Keep it gay: The Vito Russo test and cinematic representations of the LGBT community

By: Tonya Smith

Tom Wilkinson’s acting helped save my marriage.

This seems like a bold claim, but when my wife came out as transgender, I turned to my memories of watching his performance in Normal when I was in college. I didn’t have much experience with the transgender community in real life, and that movie provided the framework for what I might expect and how I could be a compassionate, supportive partner. Seeing another family like ours onscreen gave me hope that things could work out.  As I searched for more stories like ours, I came up wanting. I came across a version of the Bechdel test adapted by GLAAD, and wanted to use it to see if well-written LGBT characters were as rare as they seemed.

If you conducted a poll about whether there is enough positive LGBT exposure in the media, you’d bound to get conflicting answers. Though media depiction of LGBT characters may seem relatively recent, the earliest noteworthy portrayal of homosexuality on film was in the 1895 William Kennedy Dickson film The Dickson Experimental Sound Film. But while LGBT characters have been present on camera for quite some time, that presence has often been limited and stereotyped.

Why is this so important? LGBT acceptance in society and politics has made some huge strides lately, and I suspect this is in part due to increasingly beneficial media exposure. Media exposure greatly affects the way society at large views the LGBT community; a well-written and nuanced LGBT character can help to humanize a group of people that the viewer may not have interacted with in their everyday life. Good representation changes minds and hearts. So has the media done a better job of representing LGBT people in a realistic way?


The questions

Long-term, there are a bunch of questions that this project is going to seek to tackle.  Is media changing with public attitude, is public attitude changing with the media, or does the answer lie somewhere in between? What can we do to empower more positive representations of LGBT people in the media?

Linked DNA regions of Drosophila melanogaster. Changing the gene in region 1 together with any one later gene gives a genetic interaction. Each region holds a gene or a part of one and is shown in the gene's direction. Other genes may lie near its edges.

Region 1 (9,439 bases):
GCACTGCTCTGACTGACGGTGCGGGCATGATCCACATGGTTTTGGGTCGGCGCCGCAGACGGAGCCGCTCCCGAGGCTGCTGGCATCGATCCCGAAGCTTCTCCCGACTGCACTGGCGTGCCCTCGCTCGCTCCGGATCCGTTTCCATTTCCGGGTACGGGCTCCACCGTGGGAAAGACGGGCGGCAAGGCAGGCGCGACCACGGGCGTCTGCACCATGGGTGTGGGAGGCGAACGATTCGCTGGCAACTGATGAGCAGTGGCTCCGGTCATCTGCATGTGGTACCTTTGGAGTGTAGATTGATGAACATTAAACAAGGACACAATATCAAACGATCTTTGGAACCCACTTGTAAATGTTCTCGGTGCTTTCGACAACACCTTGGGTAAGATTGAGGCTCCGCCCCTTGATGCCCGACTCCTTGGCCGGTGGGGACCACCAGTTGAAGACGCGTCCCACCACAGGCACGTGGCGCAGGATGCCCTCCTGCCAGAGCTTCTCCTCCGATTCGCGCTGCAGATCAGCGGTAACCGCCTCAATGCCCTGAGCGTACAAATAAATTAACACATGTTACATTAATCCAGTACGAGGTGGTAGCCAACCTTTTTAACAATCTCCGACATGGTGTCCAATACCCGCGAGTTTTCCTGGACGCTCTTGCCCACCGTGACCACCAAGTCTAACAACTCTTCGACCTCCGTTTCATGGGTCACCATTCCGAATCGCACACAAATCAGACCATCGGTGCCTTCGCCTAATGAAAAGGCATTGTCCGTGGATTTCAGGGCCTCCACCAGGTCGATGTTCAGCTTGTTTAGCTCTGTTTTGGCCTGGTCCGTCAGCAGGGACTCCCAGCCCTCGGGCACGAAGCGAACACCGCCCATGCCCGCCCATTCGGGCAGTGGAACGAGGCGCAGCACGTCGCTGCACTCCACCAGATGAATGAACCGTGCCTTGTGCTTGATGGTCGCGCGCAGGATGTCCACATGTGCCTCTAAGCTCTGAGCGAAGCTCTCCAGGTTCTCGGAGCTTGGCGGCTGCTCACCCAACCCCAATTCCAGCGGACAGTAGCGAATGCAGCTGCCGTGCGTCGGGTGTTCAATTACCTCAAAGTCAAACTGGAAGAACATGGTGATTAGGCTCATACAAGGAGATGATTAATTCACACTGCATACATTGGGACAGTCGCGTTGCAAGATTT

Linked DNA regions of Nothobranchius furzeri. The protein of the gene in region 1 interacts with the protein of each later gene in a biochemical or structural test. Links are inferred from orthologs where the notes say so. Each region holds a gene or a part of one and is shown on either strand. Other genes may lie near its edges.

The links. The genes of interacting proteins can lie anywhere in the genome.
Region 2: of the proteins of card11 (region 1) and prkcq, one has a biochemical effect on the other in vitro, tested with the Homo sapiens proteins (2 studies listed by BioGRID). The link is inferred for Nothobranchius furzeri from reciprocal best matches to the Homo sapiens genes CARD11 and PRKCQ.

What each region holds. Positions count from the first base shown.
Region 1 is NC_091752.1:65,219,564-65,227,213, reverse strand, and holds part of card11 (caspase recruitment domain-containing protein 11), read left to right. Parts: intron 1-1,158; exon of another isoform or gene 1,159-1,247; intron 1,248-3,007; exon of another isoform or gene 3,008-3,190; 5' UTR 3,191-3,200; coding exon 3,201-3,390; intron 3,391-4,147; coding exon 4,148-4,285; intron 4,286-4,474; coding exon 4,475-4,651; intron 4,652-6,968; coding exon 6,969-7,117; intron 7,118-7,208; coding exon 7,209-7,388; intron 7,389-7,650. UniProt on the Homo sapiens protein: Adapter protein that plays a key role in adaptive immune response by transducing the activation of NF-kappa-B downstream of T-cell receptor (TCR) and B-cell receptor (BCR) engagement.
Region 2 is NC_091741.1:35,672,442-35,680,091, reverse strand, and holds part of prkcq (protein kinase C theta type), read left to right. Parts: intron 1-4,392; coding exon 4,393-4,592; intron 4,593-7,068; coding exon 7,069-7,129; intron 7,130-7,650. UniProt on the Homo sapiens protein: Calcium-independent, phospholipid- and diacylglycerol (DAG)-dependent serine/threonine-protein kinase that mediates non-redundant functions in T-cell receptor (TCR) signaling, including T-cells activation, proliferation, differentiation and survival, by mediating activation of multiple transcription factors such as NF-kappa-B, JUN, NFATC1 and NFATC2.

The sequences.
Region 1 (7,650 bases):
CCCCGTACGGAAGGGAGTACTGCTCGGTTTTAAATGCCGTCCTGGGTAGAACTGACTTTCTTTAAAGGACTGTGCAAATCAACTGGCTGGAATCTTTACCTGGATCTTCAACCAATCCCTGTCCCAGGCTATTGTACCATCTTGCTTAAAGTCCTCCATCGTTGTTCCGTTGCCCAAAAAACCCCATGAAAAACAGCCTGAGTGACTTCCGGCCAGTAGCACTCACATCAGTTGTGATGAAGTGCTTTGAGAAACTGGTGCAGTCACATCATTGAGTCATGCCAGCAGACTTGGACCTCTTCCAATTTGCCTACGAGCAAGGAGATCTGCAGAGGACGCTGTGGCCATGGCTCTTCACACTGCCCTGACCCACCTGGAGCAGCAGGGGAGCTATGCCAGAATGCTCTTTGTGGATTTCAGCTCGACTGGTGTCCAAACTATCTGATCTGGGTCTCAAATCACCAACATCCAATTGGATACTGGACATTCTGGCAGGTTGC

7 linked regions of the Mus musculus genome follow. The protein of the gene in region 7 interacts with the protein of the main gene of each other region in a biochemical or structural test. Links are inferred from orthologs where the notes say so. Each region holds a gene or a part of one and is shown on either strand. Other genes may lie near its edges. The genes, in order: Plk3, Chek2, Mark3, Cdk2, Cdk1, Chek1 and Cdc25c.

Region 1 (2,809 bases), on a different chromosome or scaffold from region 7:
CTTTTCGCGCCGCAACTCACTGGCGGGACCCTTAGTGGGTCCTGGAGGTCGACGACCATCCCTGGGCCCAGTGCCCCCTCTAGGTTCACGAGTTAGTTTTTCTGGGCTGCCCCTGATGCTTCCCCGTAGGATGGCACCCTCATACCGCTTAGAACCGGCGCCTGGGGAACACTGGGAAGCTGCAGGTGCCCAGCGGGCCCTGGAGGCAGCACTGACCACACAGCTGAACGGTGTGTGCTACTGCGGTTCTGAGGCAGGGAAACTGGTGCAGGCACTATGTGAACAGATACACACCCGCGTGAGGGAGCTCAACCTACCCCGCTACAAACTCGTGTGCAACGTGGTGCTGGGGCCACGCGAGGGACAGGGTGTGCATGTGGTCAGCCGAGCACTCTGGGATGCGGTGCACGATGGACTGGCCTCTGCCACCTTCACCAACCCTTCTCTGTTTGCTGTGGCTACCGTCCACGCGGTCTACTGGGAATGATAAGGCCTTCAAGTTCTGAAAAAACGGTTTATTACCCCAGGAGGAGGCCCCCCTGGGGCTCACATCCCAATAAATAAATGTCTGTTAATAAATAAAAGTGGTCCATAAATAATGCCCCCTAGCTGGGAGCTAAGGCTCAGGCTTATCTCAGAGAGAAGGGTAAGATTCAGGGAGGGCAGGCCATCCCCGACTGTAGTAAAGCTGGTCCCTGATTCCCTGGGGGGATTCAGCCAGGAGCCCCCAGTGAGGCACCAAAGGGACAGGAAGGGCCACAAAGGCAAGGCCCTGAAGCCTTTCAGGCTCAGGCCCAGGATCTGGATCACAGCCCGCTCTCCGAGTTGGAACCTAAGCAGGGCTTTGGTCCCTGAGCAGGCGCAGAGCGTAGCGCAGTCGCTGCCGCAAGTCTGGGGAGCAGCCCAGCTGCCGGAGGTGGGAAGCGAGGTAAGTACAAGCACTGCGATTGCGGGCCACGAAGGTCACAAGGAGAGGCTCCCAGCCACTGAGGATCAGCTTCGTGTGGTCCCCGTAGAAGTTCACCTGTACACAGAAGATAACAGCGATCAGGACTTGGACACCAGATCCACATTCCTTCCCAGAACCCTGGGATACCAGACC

For this pilot study, though, let’s focus on:

  1. What does a positive representation even look like?
  2. Can we quantify that representation through the magic of computational linguistics?

Why those?  Because they’re an easy starting point.



The short-short version

Of the ten movies I chose, seven passed. However, this was a highly non-random sample of movies; each was chosen on the basis of having an LGBT character present, so they already met some of the criteria. My list fared quite a bit better than last years’ movies (taken as a whole), so it’s clear that we need to see more nuanced LGBT characters represented in film.

There’s still quite a bit to be learned from analyzing the cinematic pantheon, and natural language processing (NLP) can provide valuable assistance, but it’s not quite up to the task on it’s own. For now at least, it still takes a human eye to analyze a film and decide whether or not LGBT characters are represented in realistic and inclusive ways.


Methodology

To address the question of positive representation,  I turned to the Vito Russo Test, named after film historian and GLAAD co-founder Vito Russo. The criteria were inspired by the  Bechdel test, which examines the portrayal of women on film. In order to pass, a film has to meet the following criteria: